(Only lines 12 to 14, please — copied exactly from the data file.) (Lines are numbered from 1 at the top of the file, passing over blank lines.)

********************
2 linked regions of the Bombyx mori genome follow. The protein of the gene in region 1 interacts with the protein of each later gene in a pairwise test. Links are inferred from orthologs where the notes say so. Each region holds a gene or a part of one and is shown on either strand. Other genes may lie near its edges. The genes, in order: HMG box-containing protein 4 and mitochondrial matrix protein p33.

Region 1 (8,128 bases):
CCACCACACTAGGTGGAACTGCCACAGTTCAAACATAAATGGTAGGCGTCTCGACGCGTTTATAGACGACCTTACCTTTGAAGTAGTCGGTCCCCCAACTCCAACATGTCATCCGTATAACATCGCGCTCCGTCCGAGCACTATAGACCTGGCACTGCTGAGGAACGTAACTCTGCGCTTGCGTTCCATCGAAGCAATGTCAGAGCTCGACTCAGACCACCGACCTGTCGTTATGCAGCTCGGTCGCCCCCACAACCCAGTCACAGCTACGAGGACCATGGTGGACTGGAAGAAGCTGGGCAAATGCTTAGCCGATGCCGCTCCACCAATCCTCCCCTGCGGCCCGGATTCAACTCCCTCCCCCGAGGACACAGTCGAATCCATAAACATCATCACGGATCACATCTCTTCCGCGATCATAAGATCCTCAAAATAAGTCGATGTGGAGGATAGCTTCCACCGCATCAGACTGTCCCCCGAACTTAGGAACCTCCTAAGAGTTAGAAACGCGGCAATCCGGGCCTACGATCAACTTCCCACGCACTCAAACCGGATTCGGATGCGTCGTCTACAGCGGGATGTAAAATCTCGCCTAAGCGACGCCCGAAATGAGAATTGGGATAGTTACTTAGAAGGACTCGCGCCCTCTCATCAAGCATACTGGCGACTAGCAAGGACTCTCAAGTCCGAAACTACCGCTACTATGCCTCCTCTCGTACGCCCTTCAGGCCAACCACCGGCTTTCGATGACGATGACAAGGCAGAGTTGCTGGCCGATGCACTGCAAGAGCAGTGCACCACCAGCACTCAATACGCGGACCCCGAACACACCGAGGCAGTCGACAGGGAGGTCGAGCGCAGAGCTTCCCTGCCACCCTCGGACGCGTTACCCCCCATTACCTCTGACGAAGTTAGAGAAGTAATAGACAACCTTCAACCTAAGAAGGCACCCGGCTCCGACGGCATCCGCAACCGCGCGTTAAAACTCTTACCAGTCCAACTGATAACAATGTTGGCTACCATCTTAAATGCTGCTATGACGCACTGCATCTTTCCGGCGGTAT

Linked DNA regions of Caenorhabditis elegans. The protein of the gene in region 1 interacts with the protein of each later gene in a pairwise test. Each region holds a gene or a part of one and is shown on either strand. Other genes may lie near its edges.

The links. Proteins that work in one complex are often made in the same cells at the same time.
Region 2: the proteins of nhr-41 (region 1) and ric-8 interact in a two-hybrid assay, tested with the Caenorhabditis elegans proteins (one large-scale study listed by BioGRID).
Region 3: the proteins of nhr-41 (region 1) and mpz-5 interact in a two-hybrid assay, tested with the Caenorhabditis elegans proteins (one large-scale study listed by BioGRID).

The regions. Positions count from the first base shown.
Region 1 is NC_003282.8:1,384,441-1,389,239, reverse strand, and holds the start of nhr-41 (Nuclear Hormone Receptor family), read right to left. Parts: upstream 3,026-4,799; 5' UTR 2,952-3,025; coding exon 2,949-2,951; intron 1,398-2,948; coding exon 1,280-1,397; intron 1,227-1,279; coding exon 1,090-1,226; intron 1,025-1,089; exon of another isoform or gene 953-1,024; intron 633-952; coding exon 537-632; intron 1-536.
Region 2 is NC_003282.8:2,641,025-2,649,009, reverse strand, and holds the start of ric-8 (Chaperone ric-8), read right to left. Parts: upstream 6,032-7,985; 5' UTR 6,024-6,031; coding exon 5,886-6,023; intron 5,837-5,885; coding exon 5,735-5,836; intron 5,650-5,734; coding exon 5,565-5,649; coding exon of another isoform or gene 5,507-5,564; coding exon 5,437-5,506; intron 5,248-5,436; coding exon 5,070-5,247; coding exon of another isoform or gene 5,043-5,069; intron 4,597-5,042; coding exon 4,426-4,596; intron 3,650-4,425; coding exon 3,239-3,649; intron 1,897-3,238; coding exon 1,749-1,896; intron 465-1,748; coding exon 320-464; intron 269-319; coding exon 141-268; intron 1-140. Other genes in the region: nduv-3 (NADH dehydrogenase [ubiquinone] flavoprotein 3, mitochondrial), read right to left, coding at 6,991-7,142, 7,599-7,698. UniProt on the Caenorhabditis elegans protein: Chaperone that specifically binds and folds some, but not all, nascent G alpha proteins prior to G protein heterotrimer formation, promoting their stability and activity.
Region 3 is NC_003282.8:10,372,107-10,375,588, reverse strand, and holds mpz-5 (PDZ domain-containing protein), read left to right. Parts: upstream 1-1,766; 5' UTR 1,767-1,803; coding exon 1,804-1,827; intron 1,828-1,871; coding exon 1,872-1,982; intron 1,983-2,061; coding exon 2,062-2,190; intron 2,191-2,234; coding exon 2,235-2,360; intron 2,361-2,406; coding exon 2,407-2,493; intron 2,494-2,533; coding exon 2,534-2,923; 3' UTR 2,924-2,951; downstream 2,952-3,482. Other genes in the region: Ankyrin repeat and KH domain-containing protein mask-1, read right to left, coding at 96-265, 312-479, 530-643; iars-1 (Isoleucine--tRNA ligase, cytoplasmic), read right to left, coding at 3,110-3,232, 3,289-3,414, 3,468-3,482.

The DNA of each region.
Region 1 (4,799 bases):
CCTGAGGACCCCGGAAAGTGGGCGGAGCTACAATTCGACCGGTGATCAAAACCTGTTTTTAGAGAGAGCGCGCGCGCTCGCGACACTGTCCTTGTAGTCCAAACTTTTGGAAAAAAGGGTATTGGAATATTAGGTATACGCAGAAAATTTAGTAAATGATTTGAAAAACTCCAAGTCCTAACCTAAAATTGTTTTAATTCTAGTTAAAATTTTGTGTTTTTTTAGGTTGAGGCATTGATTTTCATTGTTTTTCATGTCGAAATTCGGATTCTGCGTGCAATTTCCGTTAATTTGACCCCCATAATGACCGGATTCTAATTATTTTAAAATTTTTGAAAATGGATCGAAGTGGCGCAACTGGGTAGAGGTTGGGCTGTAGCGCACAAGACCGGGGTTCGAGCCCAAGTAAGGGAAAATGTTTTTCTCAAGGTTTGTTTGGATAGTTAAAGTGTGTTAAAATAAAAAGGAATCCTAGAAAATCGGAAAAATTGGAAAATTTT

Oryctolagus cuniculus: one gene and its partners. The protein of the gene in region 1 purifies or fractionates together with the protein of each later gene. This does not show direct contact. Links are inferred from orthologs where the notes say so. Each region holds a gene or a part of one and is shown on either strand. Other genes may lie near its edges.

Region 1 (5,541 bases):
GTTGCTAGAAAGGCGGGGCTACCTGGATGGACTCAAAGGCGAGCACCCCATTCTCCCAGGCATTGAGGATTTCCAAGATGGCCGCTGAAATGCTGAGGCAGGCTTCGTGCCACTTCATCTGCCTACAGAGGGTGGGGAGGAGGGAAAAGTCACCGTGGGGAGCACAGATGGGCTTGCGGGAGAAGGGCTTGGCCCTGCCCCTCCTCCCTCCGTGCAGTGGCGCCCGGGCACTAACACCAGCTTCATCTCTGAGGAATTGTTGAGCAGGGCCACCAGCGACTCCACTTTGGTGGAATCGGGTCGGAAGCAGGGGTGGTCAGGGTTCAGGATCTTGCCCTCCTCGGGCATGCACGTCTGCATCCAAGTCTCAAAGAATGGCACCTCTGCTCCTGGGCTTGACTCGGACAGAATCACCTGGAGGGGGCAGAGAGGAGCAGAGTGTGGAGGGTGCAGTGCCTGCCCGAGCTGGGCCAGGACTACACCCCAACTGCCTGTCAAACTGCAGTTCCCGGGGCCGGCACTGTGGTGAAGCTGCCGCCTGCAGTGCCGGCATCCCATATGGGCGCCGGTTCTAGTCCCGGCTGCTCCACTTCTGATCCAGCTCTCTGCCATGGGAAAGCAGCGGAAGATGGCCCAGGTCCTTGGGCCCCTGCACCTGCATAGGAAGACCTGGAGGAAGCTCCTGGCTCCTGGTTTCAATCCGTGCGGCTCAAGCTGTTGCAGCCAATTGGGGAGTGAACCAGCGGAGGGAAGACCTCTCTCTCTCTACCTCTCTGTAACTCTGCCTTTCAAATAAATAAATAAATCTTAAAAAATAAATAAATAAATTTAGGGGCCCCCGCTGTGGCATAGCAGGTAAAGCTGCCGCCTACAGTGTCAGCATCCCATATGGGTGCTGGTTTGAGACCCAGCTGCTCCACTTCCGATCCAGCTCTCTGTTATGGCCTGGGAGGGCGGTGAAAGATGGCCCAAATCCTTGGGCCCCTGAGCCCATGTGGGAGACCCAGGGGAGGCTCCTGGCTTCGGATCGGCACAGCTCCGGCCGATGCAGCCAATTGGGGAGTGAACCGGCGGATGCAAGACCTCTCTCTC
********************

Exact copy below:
The DNA of each region.
Region 1 (4,799 bases):
CCTGAGGACCCCGGAAAGTGGGCGGAGCTACAATTCGACCGGTGATCAAAACCTGTTTTTAGAGAGAGCGCGCGCGCTCGCGACACTGTCCTTGTAGTCCAAACTTTTGGAAAAAAGGGTATTGGAATATTAGGTATACGCAGAAAATTTAGTAAATGATTTGAAAAACTCCAAGTCCTAACCTAAAATTGTTTTAATTCTAGTTAAAATTTTGTGTTTTTTTAGGTTGAGGCATTGATTTTCATTGTTTTTCATGTCGAAATTCGGATTCTGCGTGCAATTTCCGTTAATTTGACCCCCATAATGACCGGATTCTAATTATTTTAAAATTTTTGAAAATGGATCGAAGTGGCGCAACTGGGTAGAGGTTGGGCTGTAGCGCACAAGACCGGGGTTCGAGCCCAAGTAAGGGAAAATGTTTTTCTCAAGGTTTGTTTGGATAGTTAAAGTGTGTTAAAATAAAAAGGAATCCTAGAAAATCGGAAAAATTGGAAAATTTT